With water shortages being experienced in some portions of the United States, steps are being taken to reduce water losses due to evaporation. When making a decision as to whether or not to use an evaporation retarding cover, the cost of the evaporation retarding cover is a factor. There is a need for a relatively inexpensive evaporation retarding cover. These covers are referred to as evaporation retarding covers even though there may be other factors that motivate their use. For example, evaporation retarding covers are sometimes used to retard algae growth.

SUMMARY

There is provided an evaporation retarding cover which includes an ultra-violet radiation resistant sheet made from a material that provides a water evaporation retarding barrier. The material has an upper surface and a lower surface. Flexible floatation strips of closed cell foam are thermally bonded to the lower surface.

BRIEF DESCRIPTION OF THE DRAWINGS

These and other features will become more apparent from the following description in which reference is made to the appended drawings, the drawings are for the purpose of illustration only and are not intended to in any way limit the scope of the invention to the particular embodiment or embodiments shown, wherein:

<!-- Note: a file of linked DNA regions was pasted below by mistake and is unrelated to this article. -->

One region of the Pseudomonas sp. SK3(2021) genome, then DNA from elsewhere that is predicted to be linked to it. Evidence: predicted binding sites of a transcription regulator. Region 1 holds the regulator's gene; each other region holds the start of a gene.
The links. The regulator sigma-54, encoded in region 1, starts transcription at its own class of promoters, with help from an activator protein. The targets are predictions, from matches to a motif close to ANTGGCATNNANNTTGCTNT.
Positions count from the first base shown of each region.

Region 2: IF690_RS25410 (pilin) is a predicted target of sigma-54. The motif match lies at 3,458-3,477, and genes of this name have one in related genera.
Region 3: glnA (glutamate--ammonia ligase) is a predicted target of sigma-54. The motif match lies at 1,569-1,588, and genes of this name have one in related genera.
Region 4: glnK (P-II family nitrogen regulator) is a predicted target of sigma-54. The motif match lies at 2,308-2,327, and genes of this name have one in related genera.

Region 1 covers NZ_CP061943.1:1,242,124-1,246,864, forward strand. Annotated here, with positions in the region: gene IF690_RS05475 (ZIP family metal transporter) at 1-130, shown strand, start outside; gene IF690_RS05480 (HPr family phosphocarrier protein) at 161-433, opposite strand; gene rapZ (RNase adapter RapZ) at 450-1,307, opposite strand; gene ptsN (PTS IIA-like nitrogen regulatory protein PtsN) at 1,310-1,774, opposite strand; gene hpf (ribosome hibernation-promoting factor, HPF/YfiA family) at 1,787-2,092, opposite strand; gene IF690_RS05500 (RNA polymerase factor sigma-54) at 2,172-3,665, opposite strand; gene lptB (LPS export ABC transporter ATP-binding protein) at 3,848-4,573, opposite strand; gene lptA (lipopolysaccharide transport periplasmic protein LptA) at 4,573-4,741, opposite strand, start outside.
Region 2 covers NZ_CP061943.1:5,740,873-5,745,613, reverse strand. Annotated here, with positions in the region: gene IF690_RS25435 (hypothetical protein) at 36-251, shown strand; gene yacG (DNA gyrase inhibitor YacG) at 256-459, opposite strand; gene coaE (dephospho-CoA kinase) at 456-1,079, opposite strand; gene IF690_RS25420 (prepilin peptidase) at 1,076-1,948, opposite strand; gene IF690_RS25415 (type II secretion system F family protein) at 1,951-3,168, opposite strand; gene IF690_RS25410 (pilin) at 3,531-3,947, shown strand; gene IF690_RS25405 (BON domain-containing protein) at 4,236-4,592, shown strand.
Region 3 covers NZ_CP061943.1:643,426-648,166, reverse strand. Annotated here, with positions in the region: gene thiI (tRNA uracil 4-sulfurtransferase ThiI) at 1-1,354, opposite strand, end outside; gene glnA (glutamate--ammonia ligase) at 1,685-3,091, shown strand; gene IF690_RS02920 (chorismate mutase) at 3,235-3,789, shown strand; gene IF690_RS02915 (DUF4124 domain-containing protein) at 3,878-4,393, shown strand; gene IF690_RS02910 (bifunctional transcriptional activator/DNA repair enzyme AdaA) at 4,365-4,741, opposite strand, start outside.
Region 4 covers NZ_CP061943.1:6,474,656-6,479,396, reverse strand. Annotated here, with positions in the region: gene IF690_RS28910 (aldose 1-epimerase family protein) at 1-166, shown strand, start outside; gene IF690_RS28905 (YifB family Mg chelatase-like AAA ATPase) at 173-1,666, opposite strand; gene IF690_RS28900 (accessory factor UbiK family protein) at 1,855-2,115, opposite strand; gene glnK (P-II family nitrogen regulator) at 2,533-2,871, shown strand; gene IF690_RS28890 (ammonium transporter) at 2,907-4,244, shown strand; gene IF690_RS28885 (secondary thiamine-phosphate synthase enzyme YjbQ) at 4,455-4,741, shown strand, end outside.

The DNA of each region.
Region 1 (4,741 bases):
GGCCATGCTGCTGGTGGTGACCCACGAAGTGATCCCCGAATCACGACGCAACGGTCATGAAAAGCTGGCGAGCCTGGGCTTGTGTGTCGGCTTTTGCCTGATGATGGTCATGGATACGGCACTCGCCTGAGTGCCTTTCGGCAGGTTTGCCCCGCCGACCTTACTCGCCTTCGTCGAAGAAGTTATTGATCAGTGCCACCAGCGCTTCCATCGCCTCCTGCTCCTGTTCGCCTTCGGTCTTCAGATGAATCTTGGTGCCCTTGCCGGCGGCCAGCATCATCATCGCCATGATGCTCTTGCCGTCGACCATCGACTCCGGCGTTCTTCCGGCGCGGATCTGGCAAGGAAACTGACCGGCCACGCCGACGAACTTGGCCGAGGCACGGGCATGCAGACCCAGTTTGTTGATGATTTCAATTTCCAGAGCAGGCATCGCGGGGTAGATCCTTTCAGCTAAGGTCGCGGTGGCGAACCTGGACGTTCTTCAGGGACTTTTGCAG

FIG. 1 is a side view, in section, of an evaporation retarding cover.

FIG. 2 is a bottom plan view of the evaporation retarding cover illustrated in FIG. 1.

FIG. 3 is a perspective view of the evaporation retarding cover illustrated in FIG. 1, being fed from a roll.

FIG. 4 is a side view, in section, of a sump used with the evaporation retarding cover of FIG. 1.

DETAILED DESCRIPTION

An evaporation retarding cover generally identified by reference numeral 10, will now be described with reference to FIG. 1 through 4.

Structure and Relationship of Parts:

Referring to FIG. 1, evaporation retarding cover 10 consists of an ultra-violet (UV) radiation resistant sheet 12 made from a material that provides a water evaporation retarding barrier. Sheet 12 has an upper surface 14 and a lower surface 16. Flexible floatation strips 18 of closed cell foam are thermally bonded to lower surface 16.